Answering Your Most Pressing Questions

Real nice, Google.

Because we were bored out of our skull this afternoon, we checked this blog’s stats on Google Analytics.  Browsing through the various keywords people have used to find this blog over the past year, all we can say is “The hell is wrong with you people?”

Leaving aside the freaks and weirdos (and possibly some of their clients), however, it seems that most people find this blog by asking Google the same handful of questions.  The number one search engine query that get people here, every month this year, is something along the lines of “why become a lawyer.”  Number two includes variations on a theme of “can a cop lie about whether he’s a cop.”  The top five are rounded out by queries about what crimes Goldman Sachs may have committed, connections between Adam Smith and insider trading, and what one should say to a judge at sentencing.

We’re not sure that we’ve actually discussed all of these topics here.  Then again, we might have, and just forgot it (which is a distinct possibility — these posts are all written in a single pass, without any real editing, and usually are not given another thought once they’re posted.  If you ever wondered what “ephemera” meant, you’re looking at it right now.)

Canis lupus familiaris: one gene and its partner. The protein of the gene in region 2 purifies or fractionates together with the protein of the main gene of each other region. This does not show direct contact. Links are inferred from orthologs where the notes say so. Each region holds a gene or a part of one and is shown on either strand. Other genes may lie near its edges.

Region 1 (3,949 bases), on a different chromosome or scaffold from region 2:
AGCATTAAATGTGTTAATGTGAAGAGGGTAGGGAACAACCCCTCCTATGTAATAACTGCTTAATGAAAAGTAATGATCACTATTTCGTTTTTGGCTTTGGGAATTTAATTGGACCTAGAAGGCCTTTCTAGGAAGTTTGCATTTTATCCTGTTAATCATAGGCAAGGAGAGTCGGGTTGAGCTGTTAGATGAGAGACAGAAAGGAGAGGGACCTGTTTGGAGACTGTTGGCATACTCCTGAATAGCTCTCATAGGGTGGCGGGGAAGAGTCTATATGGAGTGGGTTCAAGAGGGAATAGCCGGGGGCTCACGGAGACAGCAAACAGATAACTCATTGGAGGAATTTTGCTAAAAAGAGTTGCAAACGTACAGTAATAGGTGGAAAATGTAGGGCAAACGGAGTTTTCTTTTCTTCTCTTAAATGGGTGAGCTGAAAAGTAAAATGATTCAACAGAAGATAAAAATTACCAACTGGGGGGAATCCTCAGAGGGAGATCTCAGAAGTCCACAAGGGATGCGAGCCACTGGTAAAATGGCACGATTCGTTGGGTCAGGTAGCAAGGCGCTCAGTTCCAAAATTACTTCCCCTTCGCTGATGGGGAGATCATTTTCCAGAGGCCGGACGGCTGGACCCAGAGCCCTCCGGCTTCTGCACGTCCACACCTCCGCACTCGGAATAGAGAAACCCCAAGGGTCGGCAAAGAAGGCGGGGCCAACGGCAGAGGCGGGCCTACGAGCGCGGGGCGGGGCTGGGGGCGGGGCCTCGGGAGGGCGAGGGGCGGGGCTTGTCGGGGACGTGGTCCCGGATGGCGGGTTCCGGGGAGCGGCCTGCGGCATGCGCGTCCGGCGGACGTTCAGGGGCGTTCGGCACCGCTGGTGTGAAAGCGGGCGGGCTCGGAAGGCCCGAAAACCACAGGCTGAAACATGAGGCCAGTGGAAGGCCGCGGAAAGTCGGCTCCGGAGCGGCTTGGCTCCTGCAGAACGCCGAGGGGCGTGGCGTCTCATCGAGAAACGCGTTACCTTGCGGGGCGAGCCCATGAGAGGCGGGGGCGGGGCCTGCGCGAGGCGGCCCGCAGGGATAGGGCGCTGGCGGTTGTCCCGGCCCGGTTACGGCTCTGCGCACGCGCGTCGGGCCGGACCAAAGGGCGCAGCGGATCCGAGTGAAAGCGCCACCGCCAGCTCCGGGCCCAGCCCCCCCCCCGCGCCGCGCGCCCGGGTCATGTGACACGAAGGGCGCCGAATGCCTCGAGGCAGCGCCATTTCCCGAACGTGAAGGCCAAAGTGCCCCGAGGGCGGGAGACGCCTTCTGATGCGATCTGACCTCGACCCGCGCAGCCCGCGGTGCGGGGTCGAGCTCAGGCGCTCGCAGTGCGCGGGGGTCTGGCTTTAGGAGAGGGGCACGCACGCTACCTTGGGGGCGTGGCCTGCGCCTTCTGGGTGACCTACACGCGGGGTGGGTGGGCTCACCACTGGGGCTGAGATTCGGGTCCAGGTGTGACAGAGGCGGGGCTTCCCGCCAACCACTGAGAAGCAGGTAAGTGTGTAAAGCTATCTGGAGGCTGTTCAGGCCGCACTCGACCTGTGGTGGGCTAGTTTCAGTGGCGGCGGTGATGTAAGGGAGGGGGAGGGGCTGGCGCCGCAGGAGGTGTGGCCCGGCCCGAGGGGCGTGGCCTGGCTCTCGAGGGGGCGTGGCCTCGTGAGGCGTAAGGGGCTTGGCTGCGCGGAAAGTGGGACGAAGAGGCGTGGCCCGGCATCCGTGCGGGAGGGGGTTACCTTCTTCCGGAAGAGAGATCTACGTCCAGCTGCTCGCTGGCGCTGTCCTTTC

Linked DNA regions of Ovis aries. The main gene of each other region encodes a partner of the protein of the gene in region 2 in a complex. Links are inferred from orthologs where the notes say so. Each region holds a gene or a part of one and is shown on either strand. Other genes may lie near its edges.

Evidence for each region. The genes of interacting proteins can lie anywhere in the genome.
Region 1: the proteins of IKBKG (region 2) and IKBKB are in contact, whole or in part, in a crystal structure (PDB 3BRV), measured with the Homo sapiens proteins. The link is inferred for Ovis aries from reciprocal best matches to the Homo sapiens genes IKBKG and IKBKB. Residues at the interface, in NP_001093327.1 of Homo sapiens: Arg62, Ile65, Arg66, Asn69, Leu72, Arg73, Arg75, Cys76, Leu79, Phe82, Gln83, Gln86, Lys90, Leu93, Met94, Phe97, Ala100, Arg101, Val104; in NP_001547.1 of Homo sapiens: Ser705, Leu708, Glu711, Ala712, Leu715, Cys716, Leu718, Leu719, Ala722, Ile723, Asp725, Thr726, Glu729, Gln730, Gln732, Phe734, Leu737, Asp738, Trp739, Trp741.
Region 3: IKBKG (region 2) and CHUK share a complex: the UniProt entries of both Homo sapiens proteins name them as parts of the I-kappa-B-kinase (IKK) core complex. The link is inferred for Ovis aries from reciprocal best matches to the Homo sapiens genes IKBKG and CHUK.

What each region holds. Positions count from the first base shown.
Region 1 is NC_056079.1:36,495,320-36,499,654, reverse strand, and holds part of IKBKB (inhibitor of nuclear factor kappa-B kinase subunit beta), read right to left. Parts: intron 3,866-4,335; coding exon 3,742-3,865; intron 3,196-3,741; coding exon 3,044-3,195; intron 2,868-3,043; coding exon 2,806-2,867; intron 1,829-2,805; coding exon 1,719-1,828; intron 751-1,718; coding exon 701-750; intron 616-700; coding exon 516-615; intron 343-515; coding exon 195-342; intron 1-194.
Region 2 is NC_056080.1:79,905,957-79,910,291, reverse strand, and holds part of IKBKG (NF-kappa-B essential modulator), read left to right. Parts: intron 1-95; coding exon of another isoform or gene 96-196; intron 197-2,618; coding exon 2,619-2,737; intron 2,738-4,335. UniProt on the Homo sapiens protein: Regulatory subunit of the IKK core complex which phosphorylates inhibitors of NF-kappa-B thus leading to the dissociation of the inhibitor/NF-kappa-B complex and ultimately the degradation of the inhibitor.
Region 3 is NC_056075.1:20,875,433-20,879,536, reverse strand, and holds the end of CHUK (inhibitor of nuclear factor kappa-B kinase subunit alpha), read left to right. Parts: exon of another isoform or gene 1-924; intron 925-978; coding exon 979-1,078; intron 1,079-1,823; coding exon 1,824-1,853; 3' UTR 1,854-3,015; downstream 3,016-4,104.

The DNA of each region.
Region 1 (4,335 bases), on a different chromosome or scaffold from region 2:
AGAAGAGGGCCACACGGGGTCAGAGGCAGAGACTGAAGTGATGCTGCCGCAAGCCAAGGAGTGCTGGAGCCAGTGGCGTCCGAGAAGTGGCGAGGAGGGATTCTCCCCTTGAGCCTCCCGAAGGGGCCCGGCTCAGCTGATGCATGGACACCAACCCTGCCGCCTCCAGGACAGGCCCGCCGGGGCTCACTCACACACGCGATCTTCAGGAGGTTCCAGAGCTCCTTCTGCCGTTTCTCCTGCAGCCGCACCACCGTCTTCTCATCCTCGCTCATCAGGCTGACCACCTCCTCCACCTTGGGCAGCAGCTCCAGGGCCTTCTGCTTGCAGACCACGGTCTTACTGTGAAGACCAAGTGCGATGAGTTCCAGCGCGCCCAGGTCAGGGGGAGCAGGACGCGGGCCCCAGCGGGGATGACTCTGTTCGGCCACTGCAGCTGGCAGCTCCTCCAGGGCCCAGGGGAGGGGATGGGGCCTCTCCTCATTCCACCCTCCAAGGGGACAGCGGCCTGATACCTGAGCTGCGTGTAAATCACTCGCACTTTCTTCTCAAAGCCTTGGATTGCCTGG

Still, in the interests of alleviating our boredom public service, here are some quick answers to our readers’ most pressing questions:

1. Why Should You Become a Lawyer?

Because you feel a calling to serve others.  Because you want to make a difference in the lives of others.  Because you are genuinely interested in the rules by which human society functions, why people behave the way they do, and the policies and interests underlying it all.  If those are your reasons, then you belong.